Among the known therapeutic uses for marijuana are treatment for relieving chronic pain, relieving nausea, reducing muscle spasms and spasticity, reducing intraocular eye pressure, and increasing appetite. Marijuana is therefore most beneficial to people suffering from cancer, AIDS, glaucoma, multiple sclerosis, and other ailments. While the federal government remains opposed, voters in Alaska, Arizona, California, Colorado, Hawaii, Maine, Nevada, Oregon, and the state of Washington passed legislation allowing its medicinal use, usually enabling patients to grow, possess, and use medical marijuana when approved by a physician. Such laws permit the assistance of a caregiver who is authorized to help the patient grow, acquire, or consume medical marijuana and further immunizes physicians from liability for discussing or recommending medical use of marijuana (Demmer 35). Yet, such laws are often trumped by federal laws and federal action.

Following democratic principles, there is every reason to change federal law to allow for the medical use of marijuana. Support for medical marijuana is quite high among the electorate:

Seventy-two percent say that for simple marijuana possession, people should not be incarcerated but fined: the generally accepted definition of "decriminalization." Even more Americans support making marijuana legal for medical purposes. Support for broader legalization ranges between 25 and 42%, depending on how one asks the question. Two of every five Americans -- according to a 2003 Zogby poll -- say "the government should treat marijuana more or less the same way it treats alcohol: It should regulate it, control it, tax it, and only make it illegal for children." (Nadelmann 28) speaking of marijuana use in general, Nadelmann states, "Marijuana prohibition is unique among American criminal laws. No other law is both enforced so widely and harshly and yet deemed unnecessary by such a substantial portion of the populace" (28). The argument for prohibiting medical marijuana is even weaker than for marijuana as a substance.

Even many on the political right have joined in the battle for medical marijuana and often for legalizing marijuana across-the-board. As one writer, notes, "it makes little sense to send people to jail for using a drug that, in terms of its harmfulness, should be categorized somewhere between alcohol and tobacco on one hand and caffeine on the other" (Lowery para. 4). Lowery also notes that while alcohol and tobacco kill hundreds of thousands of people a year, "there is as a practical matter no such thing as a lethal overdose of marijuana. Yet federal law makes possessing a single joint punishable by up to a year in prison, and many states have similar penalties" (Lowery para. 4). Pet4er Schrag notes the spread of medical marijuana laws, all voted on by the electorate, showing clearly that the public wants the law changed, and then point sout, "But the feds don't get it, or pretend not to get it. There's too much money and too many jobs in the drug war, and being 'tough' on drugs is politically safer than the uncertain ground of moderation. And so federal resistance to reform remains as adamant as ever" (Schrag 28).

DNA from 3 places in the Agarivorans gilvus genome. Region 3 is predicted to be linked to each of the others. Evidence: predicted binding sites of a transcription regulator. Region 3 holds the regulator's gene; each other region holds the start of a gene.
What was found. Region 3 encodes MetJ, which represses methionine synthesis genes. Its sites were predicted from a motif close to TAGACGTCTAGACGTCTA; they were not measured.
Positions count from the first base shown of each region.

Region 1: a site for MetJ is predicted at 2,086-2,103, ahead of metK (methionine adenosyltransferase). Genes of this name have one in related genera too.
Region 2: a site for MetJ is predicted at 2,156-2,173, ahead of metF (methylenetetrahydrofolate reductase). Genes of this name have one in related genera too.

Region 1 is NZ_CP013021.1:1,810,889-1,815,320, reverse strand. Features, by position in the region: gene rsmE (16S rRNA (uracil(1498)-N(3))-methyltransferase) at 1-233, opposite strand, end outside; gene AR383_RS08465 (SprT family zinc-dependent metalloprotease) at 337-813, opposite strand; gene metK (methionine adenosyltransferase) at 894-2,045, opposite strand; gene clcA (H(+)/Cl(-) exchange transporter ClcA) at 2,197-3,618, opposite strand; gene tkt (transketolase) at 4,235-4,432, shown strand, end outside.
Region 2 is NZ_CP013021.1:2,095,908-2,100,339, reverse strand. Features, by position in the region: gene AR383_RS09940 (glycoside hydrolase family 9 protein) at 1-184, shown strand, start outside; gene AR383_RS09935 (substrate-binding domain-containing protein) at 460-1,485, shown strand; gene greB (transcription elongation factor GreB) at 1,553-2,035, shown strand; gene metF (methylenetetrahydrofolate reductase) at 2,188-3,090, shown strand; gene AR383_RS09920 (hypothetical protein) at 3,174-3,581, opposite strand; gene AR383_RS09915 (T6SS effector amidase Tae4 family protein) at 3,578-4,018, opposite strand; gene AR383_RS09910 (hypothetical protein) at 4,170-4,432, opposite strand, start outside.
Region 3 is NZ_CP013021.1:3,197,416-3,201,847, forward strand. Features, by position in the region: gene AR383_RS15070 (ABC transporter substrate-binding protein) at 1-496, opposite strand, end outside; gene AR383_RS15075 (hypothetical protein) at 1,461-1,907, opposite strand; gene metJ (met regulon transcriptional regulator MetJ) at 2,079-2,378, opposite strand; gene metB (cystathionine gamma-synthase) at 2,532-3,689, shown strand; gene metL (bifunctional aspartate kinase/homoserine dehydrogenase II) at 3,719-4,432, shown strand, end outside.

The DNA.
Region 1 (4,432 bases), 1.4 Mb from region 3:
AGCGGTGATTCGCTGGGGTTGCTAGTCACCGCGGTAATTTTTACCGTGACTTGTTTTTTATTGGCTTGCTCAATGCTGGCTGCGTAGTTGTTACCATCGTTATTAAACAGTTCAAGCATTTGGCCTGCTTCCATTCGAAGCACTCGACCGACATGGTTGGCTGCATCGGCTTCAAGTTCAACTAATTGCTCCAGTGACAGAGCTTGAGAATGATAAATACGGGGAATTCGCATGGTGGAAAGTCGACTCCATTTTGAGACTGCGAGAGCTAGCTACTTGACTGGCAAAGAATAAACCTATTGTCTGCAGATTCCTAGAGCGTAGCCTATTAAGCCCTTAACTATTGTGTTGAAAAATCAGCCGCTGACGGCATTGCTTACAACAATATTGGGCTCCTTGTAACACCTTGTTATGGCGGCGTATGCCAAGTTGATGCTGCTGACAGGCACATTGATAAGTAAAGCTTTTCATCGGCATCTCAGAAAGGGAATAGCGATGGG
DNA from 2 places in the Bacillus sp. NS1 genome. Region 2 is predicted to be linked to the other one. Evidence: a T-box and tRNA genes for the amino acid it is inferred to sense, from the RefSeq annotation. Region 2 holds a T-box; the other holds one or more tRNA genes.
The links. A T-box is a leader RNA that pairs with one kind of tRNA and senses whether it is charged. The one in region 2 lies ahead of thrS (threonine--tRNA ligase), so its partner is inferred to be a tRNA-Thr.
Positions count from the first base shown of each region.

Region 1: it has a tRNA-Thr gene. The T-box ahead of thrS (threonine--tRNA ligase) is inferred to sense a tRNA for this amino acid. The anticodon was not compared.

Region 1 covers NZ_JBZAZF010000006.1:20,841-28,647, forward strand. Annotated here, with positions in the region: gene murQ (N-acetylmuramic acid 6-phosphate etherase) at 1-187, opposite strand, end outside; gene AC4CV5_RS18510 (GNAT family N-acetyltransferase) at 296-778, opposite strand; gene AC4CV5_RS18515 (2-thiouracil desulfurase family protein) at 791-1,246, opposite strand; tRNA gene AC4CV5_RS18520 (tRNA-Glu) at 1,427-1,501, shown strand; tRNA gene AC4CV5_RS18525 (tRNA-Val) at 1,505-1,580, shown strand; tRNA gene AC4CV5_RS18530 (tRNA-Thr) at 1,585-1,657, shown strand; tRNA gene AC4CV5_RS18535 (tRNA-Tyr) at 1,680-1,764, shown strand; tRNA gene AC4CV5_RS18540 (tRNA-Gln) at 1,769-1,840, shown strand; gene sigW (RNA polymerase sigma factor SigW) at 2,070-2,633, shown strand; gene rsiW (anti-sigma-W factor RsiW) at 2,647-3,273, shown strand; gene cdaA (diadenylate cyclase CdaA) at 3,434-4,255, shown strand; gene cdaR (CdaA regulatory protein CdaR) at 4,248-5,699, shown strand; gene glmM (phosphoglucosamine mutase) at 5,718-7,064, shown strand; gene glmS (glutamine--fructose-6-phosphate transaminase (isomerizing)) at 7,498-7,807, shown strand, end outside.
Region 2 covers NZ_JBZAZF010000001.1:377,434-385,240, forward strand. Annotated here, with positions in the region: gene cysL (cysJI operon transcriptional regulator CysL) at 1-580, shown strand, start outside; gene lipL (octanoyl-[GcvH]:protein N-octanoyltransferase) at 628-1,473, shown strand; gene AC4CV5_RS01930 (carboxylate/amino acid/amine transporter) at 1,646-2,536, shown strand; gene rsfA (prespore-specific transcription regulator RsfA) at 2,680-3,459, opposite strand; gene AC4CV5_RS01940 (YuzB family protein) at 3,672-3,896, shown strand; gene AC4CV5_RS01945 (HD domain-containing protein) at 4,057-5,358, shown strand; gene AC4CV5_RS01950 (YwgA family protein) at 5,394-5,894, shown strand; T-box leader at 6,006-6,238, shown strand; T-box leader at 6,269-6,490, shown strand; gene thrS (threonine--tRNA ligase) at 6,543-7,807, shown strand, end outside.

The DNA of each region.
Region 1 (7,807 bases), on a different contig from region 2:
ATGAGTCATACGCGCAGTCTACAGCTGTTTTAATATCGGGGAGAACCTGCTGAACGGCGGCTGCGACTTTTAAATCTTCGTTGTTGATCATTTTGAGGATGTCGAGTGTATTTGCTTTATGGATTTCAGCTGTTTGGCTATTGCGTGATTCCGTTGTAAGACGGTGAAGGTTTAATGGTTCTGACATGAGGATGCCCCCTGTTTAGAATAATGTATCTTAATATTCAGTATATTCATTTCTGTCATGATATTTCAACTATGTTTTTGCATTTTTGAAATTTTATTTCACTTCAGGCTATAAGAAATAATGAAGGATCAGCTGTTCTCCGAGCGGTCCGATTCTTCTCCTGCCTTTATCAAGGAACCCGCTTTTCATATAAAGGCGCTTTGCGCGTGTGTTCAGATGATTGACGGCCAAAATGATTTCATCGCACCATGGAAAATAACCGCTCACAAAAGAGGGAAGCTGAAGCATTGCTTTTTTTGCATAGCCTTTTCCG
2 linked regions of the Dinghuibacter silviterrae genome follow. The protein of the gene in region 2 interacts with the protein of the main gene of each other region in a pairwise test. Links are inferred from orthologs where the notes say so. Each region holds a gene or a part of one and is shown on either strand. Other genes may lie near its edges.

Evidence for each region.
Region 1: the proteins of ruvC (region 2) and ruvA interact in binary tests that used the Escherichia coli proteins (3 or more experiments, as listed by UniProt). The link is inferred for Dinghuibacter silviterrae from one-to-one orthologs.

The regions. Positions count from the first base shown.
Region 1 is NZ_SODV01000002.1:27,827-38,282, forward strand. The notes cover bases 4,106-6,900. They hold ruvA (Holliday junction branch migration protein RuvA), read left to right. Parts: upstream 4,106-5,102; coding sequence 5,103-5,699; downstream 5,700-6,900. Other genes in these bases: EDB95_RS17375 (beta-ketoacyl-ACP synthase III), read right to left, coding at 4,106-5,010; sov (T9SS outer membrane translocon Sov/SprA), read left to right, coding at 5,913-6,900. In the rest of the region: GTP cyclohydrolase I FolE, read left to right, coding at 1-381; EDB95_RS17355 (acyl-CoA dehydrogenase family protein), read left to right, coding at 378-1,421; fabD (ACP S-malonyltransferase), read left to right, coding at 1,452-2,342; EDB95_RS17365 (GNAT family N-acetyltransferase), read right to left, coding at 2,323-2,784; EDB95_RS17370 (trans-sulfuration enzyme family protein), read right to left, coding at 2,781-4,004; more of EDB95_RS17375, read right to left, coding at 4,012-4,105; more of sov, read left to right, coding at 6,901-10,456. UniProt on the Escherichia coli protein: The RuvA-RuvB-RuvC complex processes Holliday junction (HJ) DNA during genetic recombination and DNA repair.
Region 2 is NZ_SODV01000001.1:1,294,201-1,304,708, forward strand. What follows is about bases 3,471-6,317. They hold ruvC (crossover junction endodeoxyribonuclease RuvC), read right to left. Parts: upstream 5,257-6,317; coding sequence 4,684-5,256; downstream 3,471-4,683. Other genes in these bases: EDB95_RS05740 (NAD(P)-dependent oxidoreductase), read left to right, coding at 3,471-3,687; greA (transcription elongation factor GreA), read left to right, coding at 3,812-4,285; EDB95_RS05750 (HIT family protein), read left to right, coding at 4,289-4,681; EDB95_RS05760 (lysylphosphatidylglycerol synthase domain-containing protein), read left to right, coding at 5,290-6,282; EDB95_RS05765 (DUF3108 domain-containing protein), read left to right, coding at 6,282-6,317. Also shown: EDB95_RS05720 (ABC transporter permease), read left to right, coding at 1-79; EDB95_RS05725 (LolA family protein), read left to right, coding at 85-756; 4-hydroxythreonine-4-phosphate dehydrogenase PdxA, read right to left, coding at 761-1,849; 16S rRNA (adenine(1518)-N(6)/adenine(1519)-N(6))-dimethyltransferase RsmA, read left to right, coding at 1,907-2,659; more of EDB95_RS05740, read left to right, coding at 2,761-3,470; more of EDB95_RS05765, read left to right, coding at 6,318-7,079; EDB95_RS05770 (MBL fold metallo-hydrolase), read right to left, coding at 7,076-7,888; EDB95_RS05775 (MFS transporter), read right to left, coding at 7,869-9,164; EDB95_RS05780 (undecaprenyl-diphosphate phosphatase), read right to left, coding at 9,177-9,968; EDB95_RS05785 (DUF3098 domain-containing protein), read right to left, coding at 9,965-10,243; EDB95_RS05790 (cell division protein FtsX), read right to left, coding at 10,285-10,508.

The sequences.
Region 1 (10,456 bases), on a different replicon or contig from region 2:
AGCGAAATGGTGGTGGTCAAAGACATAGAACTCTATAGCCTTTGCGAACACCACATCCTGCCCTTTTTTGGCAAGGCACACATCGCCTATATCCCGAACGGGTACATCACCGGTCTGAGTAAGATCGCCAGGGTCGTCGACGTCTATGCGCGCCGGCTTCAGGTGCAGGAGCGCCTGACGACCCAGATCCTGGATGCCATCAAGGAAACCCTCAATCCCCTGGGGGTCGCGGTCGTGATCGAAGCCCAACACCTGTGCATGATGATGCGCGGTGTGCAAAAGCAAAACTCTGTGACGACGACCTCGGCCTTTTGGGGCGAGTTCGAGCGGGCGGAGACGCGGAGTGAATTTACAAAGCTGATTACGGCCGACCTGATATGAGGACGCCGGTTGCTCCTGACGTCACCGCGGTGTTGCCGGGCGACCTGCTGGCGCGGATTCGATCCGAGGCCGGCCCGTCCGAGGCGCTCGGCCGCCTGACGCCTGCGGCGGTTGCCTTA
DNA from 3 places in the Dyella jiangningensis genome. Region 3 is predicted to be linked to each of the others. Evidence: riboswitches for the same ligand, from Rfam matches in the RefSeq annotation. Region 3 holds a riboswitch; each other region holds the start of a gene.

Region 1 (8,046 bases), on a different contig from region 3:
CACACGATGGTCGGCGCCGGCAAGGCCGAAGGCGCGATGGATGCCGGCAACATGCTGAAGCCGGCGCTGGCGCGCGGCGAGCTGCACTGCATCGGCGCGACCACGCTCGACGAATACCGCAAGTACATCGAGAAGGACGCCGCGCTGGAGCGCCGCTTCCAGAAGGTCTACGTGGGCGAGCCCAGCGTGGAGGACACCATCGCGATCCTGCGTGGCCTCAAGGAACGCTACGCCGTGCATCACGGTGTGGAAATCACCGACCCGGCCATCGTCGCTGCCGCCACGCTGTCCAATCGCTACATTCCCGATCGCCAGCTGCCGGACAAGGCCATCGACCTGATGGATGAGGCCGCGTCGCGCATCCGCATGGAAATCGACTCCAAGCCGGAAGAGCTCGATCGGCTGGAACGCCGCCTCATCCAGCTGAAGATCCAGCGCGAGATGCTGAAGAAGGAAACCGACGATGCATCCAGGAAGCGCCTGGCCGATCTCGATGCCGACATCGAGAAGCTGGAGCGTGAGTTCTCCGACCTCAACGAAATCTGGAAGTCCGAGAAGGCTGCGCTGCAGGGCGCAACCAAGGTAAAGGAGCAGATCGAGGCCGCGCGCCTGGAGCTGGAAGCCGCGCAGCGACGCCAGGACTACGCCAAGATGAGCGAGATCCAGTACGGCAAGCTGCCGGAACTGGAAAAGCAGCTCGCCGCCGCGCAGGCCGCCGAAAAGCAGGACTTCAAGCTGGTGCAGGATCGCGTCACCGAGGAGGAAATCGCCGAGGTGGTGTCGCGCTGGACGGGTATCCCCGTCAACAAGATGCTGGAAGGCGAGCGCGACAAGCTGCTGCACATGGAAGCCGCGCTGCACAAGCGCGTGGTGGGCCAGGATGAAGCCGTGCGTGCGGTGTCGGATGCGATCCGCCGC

One of the reasons for this is the degree to which we have allowed medical decisions to become politicized. This is clearest in the abortion debates where the question of what procedures a doctor may use and whether the health of the mother is sufficient to allow an abortion are argued as if medical opinion is not as important as political considerations. End-of-life decisions are another area where politicians are substituting their judgment for physicians and other medical professionals and for the needs of the individual patient as well. The circus atmosphere that surrounded the Terry Schiavo case a couple of years ago as medical opinion was swept aside in favor of whatever political advantage could be gained by claiming that keeping Shiavo alive was a moral decision and that she was not brain-dead at all, though it was shown clearly after she died that she was. Similarly, the federal government is do dedicated to its policy of marijuana prohibition that it ignores all evidence to the contrary, ignores the expressed will of the electorate, and… [END OF PREVIEW]

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Medical Marijuana to a Great Degree.  (2007, December 12).  Retrieved December 11, 2019, from https://www.essaytown.com/subjects/paper/medical-marijuana-great-degree-drug/60308

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"Medical Marijuana to a Great Degree."  Essaytown.com.  December 12, 2007.  Accessed December 11, 2019.
https://www.essaytown.com/subjects/paper/medical-marijuana-great-degree-drug/60308.